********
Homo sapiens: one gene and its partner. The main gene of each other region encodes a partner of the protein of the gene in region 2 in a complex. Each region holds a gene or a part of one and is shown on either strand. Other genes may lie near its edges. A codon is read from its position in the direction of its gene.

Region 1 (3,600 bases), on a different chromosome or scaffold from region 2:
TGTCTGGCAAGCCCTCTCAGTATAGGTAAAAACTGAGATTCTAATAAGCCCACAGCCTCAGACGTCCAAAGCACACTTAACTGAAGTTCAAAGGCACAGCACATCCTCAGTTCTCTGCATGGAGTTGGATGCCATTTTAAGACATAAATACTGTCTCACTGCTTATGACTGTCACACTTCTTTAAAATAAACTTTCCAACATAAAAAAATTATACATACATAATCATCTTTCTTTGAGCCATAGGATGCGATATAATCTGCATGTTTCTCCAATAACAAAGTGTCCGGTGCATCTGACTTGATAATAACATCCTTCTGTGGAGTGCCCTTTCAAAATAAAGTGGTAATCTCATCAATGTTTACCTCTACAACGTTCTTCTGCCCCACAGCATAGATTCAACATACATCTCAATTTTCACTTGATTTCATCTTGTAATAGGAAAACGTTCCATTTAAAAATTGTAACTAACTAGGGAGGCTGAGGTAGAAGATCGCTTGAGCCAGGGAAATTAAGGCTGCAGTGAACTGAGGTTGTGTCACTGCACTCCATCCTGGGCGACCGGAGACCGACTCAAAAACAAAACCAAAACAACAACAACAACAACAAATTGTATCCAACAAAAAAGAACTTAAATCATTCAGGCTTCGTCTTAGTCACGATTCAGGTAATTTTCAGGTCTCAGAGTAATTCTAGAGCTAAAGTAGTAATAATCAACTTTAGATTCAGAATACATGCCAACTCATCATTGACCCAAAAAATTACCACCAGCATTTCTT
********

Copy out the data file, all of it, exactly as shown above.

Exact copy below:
Homo sapiens: one gene and its partner. The main gene of each other region encodes a partner of the protein of the gene in region 2 in a complex. Each region holds a gene or a part of one and is shown on either strand. Other genes may lie near its edges. A codon is read from its position in the direction of its gene.

Region 1 (3,600 bases), on a different chromosome or scaffold from region 2:
TGTCTGGCAAGCCCTCTCAGTATAGGTAAAAACTGAGATTCTAATAAGCCCACAGCCTCAGACGTCCAAAGCACACTTAACTGAAGTTCAAAGGCACAGCACATCCTCAGTTCTCTGCATGGAGTTGGATGCCATTTTAAGACATAAATACTGTCTCACTGCTTATGACTGTCACACTTCTTTAAAATAAACTTTCCAACATAAAAAAATTATACATACATAATCATCTTTCTTTGAGCCATAGGATGCGATATAATCTGCATGTTTCTCCAATAACAAAGTGTCCGGTGCATCTGACTTGATAATAACATCCTTCTGTGGAGTGCCCTTTCAAAATAAAGTGGTAATCTCATCAATGTTTACCTCTACAACGTTCTTCTGCCCCACAGCATAGATTCAACATACATCTCAATTTTCACTTGATTTCATCTTGTAATAGGAAAACGTTCCATTTAAAAATTGTAACTAACTAGGGAGGCTGAGGTAGAAGATCGCTTGAGCCAGGGAAATTAAGGCTGCAGTGAACTGAGGTTGTGTCACTGCACTCCATCCTGGGCGACCGGAGACCGACTCAAAAACAAAACCAAAACAACAACAACAACAACAAATTGTATCCAACAAAAAAGAACTTAAATCATTCAGGCTTCGTCTTAGTCACGATTCAGGTAATTTTCAGGTCTCAGAGTAATTCTAGAGCTAAAGTAGTAATAATCAACTTTAGATTCAGAATACATGCCAACTCATCATTGACCCAAAAAATTACCACCAGCATTTCTT